For all of their creative thinking, you might want to give these two artists a hand — except they’d probably want to paint it.

Michelle Soltis and Dawn Marie Svanoe are the masterminds behind the Greater Midwest Body Art Fest, setting up shop in Madison this week.

The two are professional body painters who use the human body as a 3D, breathing canvas. They also own the Madison-based company Glitter to Gore, which sells specialty makeup and creates everything from airbrush tattoos and “special FX” to highly elaborate, head-to-toe body paintings.

For their first full-scale body art fest, running Wednesday through Saturday at the Sheraton Hotel, Soltis and Svanoe are bringing together some 100 artists, from seasoned pros to amateurs. Workshops range from creating flamboyant, Mardi Gras-type headdresses to crafting custom teeth (think fangs) for a latex-embellished model.

The fest will include “body art jams” on Thursday and Friday evenings, with artists painting models freestyle, as well as a big-money modeling competition and runway show Saturday night. About 500 members of the public are expected to come witness it all.

“I think it’s a very gutsy move” by Soltis and Svanoe to host such a festival, said Eric Coffman, president of the Madison-based company Graftobian, which manufactures and markets beauty and theatrical makeup for a global market.

“They’re pulling in some of the best face painters on the planet for this,” Coffman said. And while large cities like Orlando, Fla., sometimes host body art festivals, Madison is a much smaller market — making this event all the more unexpected, he said.

“They’re drawing significant talent from all over the world,” Coffman said, “to a town covered with snow.”

The idea grew out of an event that Svanoe and Soltis held at their East Washington Avenue studio last year. Called “My Dark Valentine,” the one-day body-painting showcase sold out. Artists begged for more, so Glitter to Gore decided to take “a scary leap” and launch an entire three-day festival this year, Svanoe said.

The 2014 theme is “Zombillies” — rockabilly meets zombies. A Zombillies Film Fest featuring nonstop horror movies will run alongside the body art fest. Admission to the festival is for 18 years and older — not just because zombies are scary, but because some body painting is, well, very revealing.

Models wear the minimum until their skin is completely covered in artistry. Body painters use specially formulated cosmetics to create their illusions; the cosmetic paint usually lasts only a day, or until the model showers it off.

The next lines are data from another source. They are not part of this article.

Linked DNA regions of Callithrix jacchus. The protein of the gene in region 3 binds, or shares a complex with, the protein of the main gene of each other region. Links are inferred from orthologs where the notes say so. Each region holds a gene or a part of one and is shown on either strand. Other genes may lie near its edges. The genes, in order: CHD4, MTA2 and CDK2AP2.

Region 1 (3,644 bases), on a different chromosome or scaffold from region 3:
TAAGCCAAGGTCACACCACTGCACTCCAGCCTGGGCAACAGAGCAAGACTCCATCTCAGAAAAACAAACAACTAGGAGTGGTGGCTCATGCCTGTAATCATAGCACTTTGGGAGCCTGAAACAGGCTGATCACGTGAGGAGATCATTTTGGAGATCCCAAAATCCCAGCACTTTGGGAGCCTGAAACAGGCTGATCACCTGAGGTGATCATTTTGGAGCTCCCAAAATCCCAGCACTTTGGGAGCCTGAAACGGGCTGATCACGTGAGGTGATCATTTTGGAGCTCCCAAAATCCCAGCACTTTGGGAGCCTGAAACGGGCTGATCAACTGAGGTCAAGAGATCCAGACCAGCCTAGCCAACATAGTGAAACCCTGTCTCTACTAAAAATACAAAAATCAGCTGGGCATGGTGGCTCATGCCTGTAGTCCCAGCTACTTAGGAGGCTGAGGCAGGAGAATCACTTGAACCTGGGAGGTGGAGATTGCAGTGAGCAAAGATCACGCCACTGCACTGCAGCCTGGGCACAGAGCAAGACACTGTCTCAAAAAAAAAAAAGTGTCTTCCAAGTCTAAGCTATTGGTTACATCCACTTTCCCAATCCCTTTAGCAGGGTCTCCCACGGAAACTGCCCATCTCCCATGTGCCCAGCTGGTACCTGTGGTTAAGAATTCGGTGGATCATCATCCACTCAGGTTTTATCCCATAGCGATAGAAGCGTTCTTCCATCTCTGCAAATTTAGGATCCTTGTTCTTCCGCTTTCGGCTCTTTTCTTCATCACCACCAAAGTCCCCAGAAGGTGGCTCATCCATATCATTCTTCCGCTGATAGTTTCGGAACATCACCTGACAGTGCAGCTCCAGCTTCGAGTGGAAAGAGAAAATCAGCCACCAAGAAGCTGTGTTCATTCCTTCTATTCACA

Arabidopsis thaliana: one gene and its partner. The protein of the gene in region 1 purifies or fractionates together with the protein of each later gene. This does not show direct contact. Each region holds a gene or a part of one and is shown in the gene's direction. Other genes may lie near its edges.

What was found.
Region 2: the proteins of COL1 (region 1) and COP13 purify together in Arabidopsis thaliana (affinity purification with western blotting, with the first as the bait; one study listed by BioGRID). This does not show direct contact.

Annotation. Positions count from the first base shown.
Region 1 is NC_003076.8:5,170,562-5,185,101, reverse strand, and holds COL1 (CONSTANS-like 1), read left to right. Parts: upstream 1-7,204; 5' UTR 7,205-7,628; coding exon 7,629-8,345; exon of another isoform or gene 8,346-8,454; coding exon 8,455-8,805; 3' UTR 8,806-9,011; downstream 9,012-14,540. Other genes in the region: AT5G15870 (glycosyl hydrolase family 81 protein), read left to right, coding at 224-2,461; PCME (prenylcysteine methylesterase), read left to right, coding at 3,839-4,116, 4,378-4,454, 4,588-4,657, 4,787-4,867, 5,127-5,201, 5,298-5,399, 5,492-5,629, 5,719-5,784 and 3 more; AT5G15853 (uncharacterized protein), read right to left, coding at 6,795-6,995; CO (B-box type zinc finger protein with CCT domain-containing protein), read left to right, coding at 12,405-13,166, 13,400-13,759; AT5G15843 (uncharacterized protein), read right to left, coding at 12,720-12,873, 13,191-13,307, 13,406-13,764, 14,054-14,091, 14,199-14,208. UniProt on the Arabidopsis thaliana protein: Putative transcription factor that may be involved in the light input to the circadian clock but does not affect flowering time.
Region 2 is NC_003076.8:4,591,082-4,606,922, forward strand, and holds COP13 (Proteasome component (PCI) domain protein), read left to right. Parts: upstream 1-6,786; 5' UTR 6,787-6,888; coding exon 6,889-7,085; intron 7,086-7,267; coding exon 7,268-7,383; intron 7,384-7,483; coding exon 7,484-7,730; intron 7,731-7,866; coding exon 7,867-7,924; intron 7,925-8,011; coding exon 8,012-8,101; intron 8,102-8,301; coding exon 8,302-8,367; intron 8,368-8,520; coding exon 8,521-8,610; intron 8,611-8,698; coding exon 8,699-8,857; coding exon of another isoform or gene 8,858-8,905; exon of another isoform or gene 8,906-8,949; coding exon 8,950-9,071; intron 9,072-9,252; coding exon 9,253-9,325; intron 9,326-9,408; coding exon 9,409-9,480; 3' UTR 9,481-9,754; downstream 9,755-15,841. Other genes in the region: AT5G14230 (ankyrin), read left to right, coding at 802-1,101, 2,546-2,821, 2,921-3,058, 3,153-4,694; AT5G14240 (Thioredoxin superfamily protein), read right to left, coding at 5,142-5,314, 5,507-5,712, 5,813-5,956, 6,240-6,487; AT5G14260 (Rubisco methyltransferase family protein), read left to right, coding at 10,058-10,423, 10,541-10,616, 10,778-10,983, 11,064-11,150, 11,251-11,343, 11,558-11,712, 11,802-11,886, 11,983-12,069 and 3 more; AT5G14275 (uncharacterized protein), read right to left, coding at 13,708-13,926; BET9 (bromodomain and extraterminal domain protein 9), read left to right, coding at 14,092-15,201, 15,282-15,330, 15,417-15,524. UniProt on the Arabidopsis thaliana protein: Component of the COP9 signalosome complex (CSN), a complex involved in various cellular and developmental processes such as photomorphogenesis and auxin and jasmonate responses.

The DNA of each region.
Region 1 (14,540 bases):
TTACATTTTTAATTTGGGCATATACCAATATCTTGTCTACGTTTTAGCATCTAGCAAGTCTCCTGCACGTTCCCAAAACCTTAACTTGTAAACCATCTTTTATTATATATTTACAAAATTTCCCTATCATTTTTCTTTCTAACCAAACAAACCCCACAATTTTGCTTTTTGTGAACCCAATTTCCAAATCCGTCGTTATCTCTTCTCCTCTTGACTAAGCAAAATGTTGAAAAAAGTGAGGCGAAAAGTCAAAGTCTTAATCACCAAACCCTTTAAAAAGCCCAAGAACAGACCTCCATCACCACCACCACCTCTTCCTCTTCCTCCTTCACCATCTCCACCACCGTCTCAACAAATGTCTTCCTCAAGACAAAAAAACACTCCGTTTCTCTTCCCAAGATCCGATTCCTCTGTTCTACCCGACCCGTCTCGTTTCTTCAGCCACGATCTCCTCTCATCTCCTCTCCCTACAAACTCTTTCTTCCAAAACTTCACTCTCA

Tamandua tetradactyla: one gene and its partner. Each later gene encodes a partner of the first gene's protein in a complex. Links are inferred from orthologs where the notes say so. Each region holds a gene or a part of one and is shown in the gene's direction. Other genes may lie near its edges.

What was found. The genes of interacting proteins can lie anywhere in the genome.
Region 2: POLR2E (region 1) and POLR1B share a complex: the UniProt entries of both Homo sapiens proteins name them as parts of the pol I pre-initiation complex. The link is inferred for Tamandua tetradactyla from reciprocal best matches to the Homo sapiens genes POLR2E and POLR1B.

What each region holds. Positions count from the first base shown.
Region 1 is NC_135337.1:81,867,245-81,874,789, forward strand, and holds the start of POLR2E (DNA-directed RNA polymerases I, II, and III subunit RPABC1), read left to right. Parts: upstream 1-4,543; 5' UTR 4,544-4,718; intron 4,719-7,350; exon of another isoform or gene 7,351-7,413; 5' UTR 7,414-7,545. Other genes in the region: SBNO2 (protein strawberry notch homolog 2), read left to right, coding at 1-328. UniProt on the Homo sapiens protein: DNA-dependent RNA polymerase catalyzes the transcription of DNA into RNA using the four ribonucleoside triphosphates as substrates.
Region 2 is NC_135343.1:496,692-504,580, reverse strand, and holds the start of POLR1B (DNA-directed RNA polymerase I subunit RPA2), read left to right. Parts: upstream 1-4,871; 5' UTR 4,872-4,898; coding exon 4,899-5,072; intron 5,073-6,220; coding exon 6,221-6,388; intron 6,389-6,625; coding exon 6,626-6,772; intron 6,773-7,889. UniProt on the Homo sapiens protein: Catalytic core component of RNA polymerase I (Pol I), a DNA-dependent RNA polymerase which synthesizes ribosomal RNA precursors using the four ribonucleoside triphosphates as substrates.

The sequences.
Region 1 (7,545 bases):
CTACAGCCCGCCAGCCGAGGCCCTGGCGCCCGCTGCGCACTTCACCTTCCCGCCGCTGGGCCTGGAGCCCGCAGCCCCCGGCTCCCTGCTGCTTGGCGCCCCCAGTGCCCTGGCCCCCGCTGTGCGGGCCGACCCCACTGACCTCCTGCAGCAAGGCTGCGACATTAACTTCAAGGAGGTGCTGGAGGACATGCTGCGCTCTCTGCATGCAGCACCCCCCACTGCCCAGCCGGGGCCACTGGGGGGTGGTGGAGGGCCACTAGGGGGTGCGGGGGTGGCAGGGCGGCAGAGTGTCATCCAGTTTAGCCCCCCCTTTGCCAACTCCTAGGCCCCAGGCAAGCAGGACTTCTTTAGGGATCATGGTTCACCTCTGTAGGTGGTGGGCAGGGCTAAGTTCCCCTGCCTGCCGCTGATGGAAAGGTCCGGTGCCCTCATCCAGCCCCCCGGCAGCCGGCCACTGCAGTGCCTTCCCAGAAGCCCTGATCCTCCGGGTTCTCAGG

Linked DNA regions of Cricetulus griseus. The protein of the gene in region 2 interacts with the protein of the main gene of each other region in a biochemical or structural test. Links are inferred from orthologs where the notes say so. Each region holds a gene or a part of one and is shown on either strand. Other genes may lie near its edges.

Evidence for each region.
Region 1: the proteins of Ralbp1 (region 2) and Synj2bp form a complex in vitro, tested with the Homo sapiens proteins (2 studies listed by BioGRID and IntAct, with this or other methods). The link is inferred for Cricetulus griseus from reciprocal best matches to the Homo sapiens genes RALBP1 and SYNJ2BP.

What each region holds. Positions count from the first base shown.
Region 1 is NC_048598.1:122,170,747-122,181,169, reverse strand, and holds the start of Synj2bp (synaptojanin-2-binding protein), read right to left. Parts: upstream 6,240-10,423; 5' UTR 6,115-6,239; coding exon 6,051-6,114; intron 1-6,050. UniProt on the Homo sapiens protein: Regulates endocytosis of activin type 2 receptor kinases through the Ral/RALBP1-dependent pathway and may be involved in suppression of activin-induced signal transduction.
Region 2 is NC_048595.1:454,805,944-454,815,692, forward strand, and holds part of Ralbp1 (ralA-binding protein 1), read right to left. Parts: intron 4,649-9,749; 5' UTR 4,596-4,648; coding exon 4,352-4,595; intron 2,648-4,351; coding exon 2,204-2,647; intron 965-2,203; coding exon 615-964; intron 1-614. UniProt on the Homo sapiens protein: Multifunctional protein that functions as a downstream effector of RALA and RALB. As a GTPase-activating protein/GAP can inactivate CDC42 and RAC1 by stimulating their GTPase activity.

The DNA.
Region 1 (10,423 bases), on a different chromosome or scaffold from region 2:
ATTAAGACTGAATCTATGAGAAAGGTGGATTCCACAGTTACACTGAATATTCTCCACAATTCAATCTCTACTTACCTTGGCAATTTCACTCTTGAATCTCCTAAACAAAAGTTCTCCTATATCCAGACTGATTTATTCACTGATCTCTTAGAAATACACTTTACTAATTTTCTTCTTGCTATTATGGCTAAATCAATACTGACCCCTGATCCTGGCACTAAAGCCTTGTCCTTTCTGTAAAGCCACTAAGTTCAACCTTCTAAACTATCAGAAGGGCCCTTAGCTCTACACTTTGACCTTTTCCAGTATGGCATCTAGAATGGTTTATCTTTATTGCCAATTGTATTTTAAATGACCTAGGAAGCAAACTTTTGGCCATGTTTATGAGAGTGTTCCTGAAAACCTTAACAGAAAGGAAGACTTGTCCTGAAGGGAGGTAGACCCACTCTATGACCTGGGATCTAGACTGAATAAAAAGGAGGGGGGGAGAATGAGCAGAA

Seeing body art in a photo is different than seeing it in person, Svanoe said.

“When the person is moving around, the colors move and change, depending on how they position themselves,” she said. “You’re not just seeing this piece of art from one angle as you would see something hanging on a wall.”

The finished creations can range from out-of-this world fantastical to utterly gory, with realistic-looking latex scars and prostheses that mimic protruding bones.

Despite this year’s zombie theme, “I don’t think everyone’s going to show up with the pin-up zombie as their piece,” Soltis said. “A lot of these artists think outside of the box a lot, so there’s going to be a lot of original stuff where you’ll say, ‘I never would have thought of that.’ ”

Unlike most body painting festivals, the Greater Midwest Body Art Fest will feature “special FX” training, too, Soltis said.

“We’re bringing together two industries here,” Soltis said. “There’s usually not much crossover.”

Body painting has been around for a long time — Coffman notes that Goldie Hawn showed it off to America in her bikini on the 1960s TV show “Laugh-In.” But in recent years its popularity has grown, thanks to better cosmetics and application techniques.

And pop-culture exposure has helped, too. Sports Illustrated readers know artist Joanne Gair’s painted-on swimsuits from the magazine’s annual swimsuit issues. TV watchers follow the lives and trials of real-life body painters on the Syfy channel shows “Face Off” and “Naked Vegas.”

Over the past 10 years, the body art market has grown “really strong. It has become an international phenomenon,” said Coffman, whose company is a sponsor of the Midwest Body Art Fest.

The genre has gone from simple one-color applications “to literally anything you can imagine — or more than you can imagine,” he said. For talented makeup artists who make their living glamorizing brides, doing magazine shoots or face-painting children, body art is a chance to “be uber-creative,” he said.

Forty members of the public will be able to attend a free body art workshop at the Greater Midwest Body Art Fest on Saturday morning. And during the “body paint jams” held Thursday and Friday nights, visitors might even get the chance to serve as a model.

“I’ve noticed that when I’ve painted someone, they’re one personality before they’re painted, and they become a totally different personality when they’re painted,” Svanoe said.

“This last year I painted a woman who was very uncomfortable in her own skin. She’d just come out of a divorce and was very self-conscious. We painted her and afterwards she thanked me and said, ‘I feel like a totally different person.’ It freed her.”

Like performance art, body art is all in the moment, Svanoe said.

“I love it because you have to enjoy it now. You can’t say, ‘I’ll look at it later,’ because it’s not going to be there later.”

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Gayle Worland is an arts and features reporter for the Wisconsin State Journal.

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